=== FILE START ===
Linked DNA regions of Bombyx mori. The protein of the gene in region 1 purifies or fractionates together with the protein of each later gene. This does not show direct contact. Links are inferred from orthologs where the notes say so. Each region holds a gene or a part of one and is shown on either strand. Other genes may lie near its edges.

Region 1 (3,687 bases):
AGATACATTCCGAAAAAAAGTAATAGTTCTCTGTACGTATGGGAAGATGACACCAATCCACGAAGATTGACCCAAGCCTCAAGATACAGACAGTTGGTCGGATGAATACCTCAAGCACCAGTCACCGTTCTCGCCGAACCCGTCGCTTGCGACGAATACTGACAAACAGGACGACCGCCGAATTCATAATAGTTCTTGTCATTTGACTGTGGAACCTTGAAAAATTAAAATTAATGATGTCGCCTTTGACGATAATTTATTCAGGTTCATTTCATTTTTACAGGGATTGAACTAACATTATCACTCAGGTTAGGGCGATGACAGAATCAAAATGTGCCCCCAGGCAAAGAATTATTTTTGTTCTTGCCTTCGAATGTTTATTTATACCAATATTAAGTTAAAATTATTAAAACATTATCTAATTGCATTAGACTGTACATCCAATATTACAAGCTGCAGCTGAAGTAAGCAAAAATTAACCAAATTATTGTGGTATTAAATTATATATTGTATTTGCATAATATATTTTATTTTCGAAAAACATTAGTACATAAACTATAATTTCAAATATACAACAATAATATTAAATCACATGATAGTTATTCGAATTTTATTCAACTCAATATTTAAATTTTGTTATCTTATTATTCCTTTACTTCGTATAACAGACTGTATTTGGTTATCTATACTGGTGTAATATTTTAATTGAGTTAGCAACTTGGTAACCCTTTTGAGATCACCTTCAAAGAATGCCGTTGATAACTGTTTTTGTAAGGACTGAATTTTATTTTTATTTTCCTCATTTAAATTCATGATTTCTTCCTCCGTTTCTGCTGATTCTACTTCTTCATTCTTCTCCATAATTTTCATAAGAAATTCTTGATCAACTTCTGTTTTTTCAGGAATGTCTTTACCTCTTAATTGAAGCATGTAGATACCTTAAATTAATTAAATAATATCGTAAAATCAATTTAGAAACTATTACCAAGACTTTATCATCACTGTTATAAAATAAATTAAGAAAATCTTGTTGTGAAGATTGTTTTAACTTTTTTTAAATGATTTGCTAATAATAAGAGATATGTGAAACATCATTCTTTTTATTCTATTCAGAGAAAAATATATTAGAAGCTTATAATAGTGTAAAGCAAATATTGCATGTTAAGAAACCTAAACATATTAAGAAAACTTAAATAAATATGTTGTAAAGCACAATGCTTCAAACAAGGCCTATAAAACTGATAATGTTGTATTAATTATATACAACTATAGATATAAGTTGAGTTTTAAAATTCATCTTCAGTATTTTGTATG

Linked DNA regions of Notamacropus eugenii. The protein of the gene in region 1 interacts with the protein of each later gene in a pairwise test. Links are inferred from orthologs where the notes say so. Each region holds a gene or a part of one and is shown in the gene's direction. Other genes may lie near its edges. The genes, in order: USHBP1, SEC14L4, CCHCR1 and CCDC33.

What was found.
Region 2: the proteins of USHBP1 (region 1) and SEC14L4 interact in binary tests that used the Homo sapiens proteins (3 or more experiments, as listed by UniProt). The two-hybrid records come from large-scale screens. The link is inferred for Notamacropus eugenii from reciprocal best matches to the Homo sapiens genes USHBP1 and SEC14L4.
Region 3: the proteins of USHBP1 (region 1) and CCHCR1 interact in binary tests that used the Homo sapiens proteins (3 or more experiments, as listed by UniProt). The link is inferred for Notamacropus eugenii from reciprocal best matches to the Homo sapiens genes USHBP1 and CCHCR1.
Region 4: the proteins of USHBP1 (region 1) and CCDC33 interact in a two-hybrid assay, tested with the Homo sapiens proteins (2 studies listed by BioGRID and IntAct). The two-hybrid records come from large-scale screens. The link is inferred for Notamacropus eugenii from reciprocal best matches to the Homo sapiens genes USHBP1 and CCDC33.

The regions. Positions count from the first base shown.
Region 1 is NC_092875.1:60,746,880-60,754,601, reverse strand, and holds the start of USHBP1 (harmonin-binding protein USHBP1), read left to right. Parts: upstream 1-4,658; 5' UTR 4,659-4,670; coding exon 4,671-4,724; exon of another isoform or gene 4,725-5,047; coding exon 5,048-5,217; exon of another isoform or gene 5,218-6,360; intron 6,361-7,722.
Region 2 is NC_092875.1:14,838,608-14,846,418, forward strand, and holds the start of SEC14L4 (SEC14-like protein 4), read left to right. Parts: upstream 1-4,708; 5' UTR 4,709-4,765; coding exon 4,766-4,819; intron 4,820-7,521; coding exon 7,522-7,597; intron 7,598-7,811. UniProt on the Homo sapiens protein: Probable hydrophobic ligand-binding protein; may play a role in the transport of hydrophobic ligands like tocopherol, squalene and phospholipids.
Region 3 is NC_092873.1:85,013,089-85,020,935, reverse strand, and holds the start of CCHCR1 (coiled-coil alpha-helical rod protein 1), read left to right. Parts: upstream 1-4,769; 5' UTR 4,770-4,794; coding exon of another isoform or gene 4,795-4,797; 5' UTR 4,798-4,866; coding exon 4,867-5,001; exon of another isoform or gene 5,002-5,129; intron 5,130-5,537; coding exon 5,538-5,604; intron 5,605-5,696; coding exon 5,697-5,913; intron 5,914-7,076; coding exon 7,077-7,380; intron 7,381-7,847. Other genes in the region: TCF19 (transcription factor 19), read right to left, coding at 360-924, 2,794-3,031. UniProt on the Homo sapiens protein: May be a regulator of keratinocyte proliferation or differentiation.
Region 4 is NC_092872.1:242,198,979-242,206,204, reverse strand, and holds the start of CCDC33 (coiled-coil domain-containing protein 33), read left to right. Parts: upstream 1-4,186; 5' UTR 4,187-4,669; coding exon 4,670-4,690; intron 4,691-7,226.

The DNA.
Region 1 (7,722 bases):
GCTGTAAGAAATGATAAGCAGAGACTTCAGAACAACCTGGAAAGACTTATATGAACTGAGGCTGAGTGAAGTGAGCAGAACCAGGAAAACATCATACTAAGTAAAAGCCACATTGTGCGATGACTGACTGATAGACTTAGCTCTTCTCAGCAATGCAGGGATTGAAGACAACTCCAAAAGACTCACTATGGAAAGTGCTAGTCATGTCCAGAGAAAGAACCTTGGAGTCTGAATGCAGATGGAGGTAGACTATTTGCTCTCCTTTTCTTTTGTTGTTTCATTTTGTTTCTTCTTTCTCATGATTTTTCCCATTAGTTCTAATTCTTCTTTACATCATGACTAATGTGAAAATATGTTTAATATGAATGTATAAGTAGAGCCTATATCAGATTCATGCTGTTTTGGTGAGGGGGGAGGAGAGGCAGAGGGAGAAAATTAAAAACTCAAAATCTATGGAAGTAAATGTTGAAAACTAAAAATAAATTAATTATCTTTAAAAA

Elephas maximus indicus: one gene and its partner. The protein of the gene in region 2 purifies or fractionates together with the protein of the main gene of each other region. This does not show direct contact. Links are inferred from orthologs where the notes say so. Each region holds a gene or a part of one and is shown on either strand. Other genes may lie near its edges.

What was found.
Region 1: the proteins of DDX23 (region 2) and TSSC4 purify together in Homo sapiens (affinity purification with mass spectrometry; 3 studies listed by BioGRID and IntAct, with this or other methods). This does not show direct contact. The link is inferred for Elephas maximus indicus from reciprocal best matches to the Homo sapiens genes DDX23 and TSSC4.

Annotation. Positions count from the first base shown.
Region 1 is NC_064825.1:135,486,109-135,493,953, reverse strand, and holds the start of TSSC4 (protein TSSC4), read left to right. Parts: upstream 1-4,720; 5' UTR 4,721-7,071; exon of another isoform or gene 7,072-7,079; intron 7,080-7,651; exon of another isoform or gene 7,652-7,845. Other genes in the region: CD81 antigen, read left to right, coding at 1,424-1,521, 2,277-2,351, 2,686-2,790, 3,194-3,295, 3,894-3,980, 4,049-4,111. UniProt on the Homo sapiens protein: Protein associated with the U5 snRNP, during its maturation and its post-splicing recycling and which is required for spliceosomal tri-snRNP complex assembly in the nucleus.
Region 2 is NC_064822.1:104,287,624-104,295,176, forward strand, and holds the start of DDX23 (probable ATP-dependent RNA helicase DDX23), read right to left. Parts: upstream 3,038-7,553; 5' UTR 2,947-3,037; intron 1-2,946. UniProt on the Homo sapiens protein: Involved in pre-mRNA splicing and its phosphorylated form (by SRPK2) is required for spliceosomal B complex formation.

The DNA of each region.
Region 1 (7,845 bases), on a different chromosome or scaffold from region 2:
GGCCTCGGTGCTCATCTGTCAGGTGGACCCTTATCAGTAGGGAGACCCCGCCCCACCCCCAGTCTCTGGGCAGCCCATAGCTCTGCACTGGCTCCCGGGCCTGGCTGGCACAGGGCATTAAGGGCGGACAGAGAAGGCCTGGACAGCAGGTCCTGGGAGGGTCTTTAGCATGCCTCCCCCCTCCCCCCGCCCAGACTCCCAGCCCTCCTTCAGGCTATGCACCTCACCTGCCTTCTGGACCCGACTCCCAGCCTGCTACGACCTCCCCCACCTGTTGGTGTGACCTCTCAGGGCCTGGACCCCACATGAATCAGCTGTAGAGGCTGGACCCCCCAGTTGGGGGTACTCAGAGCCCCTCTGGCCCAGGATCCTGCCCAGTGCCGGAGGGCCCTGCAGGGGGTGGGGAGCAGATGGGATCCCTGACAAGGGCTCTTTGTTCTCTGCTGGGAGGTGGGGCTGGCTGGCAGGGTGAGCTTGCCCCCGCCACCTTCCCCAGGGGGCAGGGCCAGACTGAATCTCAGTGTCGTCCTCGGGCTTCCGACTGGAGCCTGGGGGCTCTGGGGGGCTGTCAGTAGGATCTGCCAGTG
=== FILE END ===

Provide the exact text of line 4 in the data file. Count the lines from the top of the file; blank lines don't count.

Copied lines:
Linked DNA regions of Notamacropus eugenii. The protein of the gene in region 1 interacts with the protein of each later gene in a pairwise test. Links are inferred from orthologs where the notes say so. Each region holds a gene or a part of one and is shown in the gene's direction. Other genes may lie near its edges. The genes, in order: USHBP1, SEC14L4, CCHCR1 and CCDC33.